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Spatially Resolved Stellar Populations of Eight GOODS-South Active Galactic Nuclei at z ~ 1

Ammons, S. Mark and Melbourne, Jason and Max, Clare E. and Koo, Davd C. and Rosaroi, David J. V. (2009) Spatially Resolved Stellar Populations of Eight GOODS-South Active Galactic Nuclei at z ~ 1. Astronomical Journal, 137 (1). pp. 470-497. ISSN 0004-6256. http://resolver.caltech.edu/CaltechAUTHORS:AMMaj09

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Abstract

We present a pilot study of the stellar populations of eight active galactic nucleus (AGN) hosts at z ~ 1 and compare with (1) lower redshift samples and (2) a sample of nonactive galaxies of similar redshift. We utilize K' images in the Great Observatories Origins Deep Survey South field obtained with the laser guide star adaptive optics system at Keck Observatory. We combine these K' data with B, V, i, and z imaging from the Advanced Camera for Surveys on Hubble Space Telescope to give multicolor photometry at a matched spatial resolution better than 100 mas in all bands. The hosts harbor AGNs as inferred from their high X-ray luminosities (LX > 10^42 erg s^–1) or mid-IR colors. We find a correlation between the presence of younger stellar populations and the strength of the AGN, as measured with [O III] line luminosity or X-ray (2-10 keV) luminosity. This finding is consistent with similar studies at lower redshift. Of the three Type II galaxies, two are disk galaxies and one is of irregular type, while in the Type I sample there are only one disk-like source and four sources with smooth, elliptical/spheroidal morphologies. In addition, the mid-IR spectral energy distributions of the strong Type II AGNs indicate that they are excited to Luminous InfraRed Galaxy (LIRG) status via galactic starbursting, while the strong Type I AGNs are excited to LIRG status via hot dust surrounding the central AGN. This supports the notion that the obscured nature of Type II AGNs at z ~ 1 is connected with global starbursting and that they may be extincted by kpc-scale dusty features that are by-products of this starbursting.


Item Type:Article
Related URLs:
URLURL TypeDescription
http://dx.doi.org/10.1088/0004-6256/137/1/470DOIUNSPECIFIED
http://www.iop.org/EJ/abstract/1538-3881/137/1/470PublisherUNSPECIFIED
Additional Information:© 2009 The American Astronomical Society. Received 2008 May 28, accepted for publication 2008 October 21. Published 2008 December 19. Print publication: Issue 1 (2009 January). This work has been supported in part by the NSF Science and Technology Center for Adaptive Optics, managed by the University of California (UC) at Santa Cruz under the cooperative agreement No. AST-9876783. Some of the data presented in this paper were obtained from the Multimission Archive at the Space Telescope Science Institute (MAST). STScI is operated by the Association of Universities for Research in Astronomy, Inc., under NASA contract NAS5-26555. Support for MAST for non-HST data is provided by the NASA Office of Space Science via grant NAG5-7584 and by other grants and contracts. The LGSAO system was funded by the W. M. Keck Foundation. The artificial laser guide star system was developed and integrated in a partnership between the Lawrence Livermore National Labs (LLNL) and the W. M. Keck Observatory. The laser was integrated at Keck with the help of Curtis Brown and Pamela Danforth. The NIRC2 near-infrared camera was developed by CalTech, UCLA, and Keck (PI Keith Matthews). The data presented herein were obtained at the Keck Observatory, which is operated as a scientific partnership among the CalTech, UC, and NASA. This work is supported in part under the auspices of the US Department of Energy, National Nuclear Security Administration and by LLNL under contract W-7405-Eng-48. S.M.A acknowledges fellowship support by the Allen family through UC Observatories/Lick Observatory. This work is based in part on observations made with the European Southern Observatory telescopes obtained from the ESO/ST-ECF Science Archive Facility. Observations have been carried out using the Very Large Telescope at the ESO Paranal Observatory under Program ID(s): LP168.A-0485. The authors recognize and acknowledge the very significant cultural role and reverence that the summit of Mauna Kea has always had within the indigenous Hawaiian community. We are most fortunate to have the opportunity to conduct observations from this superb mountain. Facilities: CXO, HST, Keck:II, Spitzer, VLT:Antu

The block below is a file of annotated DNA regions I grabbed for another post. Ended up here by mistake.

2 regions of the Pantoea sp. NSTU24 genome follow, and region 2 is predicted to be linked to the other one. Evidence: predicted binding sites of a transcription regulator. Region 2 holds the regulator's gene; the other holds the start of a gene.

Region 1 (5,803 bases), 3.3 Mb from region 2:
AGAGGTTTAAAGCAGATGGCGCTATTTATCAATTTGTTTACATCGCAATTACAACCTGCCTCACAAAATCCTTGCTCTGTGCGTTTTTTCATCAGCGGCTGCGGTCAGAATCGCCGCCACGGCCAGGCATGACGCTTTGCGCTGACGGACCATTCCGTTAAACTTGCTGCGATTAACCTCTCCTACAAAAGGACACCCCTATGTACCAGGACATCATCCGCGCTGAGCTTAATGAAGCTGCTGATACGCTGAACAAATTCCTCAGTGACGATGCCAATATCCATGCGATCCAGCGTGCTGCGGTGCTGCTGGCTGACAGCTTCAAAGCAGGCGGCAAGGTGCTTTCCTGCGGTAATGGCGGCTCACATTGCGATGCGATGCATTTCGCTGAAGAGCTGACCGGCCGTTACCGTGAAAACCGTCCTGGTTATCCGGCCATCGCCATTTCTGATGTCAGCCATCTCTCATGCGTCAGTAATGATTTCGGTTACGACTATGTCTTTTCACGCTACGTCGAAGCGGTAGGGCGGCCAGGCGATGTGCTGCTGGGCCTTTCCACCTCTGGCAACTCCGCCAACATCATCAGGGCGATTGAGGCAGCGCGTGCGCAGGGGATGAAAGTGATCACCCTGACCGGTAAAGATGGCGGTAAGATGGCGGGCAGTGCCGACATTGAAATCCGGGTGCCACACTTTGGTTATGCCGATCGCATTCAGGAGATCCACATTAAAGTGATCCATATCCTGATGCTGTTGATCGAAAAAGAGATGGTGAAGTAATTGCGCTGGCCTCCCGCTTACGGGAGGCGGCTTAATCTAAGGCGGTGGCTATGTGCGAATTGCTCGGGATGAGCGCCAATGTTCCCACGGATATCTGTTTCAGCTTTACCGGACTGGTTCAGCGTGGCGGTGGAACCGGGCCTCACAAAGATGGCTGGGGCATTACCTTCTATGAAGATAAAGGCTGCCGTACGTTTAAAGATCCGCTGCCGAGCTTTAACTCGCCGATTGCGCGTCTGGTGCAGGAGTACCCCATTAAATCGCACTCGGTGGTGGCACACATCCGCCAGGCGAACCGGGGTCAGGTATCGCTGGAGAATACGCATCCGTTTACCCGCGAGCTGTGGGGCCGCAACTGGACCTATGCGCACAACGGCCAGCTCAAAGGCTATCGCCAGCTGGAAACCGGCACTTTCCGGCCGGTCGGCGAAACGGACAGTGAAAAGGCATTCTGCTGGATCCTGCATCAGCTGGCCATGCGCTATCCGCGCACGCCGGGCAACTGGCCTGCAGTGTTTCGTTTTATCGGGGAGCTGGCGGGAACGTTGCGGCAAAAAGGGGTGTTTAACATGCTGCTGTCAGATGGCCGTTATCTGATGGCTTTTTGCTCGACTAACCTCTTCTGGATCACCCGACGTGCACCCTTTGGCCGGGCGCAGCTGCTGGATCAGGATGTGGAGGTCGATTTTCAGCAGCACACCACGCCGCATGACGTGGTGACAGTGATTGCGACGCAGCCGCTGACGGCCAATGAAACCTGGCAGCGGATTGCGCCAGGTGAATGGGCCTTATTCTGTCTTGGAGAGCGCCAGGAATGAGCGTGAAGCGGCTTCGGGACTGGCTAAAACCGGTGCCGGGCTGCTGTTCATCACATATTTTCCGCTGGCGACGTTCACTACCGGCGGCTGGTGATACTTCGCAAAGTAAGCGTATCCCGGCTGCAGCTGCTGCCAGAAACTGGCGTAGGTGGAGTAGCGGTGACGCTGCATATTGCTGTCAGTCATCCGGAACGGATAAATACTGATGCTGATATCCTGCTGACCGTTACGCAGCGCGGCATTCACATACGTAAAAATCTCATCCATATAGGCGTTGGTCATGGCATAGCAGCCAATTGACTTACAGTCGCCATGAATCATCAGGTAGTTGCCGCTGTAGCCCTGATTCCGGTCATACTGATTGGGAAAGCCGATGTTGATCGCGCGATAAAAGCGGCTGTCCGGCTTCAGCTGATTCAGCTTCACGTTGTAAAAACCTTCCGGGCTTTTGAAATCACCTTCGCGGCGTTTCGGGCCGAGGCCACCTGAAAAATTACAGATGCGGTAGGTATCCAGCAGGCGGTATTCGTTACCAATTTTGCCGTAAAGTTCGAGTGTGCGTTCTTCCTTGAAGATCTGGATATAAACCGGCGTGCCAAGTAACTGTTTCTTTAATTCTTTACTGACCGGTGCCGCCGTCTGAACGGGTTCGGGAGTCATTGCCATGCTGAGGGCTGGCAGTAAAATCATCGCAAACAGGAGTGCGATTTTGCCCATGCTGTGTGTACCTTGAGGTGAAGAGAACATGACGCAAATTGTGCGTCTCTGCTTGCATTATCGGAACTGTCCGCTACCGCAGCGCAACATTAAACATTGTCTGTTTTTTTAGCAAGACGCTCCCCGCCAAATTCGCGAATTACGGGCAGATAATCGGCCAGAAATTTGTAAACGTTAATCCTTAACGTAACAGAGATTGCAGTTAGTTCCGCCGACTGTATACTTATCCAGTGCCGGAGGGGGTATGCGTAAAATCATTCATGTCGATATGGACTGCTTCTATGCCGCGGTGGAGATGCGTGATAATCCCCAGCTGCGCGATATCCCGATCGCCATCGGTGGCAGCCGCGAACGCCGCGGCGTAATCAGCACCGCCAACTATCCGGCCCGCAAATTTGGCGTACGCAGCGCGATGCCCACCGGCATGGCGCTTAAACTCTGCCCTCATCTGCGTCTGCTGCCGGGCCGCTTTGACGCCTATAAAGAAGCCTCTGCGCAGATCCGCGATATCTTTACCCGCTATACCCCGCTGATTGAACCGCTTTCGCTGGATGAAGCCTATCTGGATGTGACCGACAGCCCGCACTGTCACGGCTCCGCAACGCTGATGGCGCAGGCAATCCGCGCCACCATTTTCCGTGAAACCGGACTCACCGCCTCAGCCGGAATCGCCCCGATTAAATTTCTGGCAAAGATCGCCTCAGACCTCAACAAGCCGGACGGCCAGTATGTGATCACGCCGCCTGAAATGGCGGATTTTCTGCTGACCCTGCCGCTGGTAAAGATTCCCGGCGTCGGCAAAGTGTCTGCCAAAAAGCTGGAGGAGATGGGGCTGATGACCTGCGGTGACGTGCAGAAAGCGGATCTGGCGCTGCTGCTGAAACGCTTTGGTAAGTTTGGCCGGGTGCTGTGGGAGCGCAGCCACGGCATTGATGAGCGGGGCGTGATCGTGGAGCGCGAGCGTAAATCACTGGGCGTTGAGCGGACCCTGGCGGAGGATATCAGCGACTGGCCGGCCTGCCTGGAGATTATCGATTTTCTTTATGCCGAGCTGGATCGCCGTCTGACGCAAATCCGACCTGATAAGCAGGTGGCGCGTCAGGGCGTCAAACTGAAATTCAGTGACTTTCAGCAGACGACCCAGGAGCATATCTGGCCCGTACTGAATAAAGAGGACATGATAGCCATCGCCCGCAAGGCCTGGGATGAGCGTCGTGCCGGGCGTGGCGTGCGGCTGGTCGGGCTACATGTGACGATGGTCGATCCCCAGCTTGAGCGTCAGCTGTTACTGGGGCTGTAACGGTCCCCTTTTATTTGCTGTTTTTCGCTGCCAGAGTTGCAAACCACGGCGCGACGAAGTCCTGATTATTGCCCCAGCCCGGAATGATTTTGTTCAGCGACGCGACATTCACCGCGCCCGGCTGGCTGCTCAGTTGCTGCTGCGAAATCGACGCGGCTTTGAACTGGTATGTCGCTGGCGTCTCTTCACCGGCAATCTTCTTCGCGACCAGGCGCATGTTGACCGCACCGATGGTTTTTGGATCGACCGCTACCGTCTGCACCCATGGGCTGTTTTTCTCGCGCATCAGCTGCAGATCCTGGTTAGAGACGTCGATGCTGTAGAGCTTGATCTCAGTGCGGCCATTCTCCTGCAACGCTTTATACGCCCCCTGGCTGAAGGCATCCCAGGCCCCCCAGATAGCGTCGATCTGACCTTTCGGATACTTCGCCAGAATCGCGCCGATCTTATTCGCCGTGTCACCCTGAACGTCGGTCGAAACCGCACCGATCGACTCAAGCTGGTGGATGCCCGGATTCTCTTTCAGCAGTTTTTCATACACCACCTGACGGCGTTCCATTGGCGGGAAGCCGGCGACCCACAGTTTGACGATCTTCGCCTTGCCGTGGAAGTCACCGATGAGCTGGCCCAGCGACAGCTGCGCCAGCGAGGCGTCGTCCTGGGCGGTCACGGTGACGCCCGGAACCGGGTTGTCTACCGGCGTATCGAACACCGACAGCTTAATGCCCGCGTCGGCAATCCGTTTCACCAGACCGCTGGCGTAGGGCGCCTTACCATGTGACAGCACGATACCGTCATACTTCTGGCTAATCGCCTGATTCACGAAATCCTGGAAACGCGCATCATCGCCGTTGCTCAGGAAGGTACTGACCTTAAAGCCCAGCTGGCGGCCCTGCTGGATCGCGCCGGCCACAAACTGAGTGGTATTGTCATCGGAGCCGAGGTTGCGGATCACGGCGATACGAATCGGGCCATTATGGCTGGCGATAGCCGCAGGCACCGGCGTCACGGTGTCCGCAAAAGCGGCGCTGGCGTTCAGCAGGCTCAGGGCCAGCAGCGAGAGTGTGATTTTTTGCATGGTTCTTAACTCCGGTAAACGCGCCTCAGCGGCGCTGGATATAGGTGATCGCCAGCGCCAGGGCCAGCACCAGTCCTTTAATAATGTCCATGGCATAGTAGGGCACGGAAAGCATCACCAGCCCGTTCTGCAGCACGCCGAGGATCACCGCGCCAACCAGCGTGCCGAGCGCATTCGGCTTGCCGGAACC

Funders:
Funding AgencyGrant Number
National Science FoundationAST-9876783
NASANAS5-26555
NASANAG5-7584
W.M. Keck FoundationUNSPECIFIED
Department of EnergyW-7405-Eng-48
Subject Keywords:galaxies: active; galaxies: Seyfert; instrumentation: adaptive optics; quasars: general; techniques: high angular resolution; X-rays: galaxies
Issue or Number:1
Record Number:CaltechAUTHORS:AMMaj09
Persistent URL:http://resolver.caltech.edu/CaltechAUTHORS:AMMaj09
Usage Policy:No commercial reproduction, distribution, display or performance rights in this work are provided.
ID Code:12697
Collection:CaltechAUTHORS
Deposited By: Archive Administrator
Deposited On:20 Dec 2008 07:05
Last Modified:26 Dec 2012 10:38

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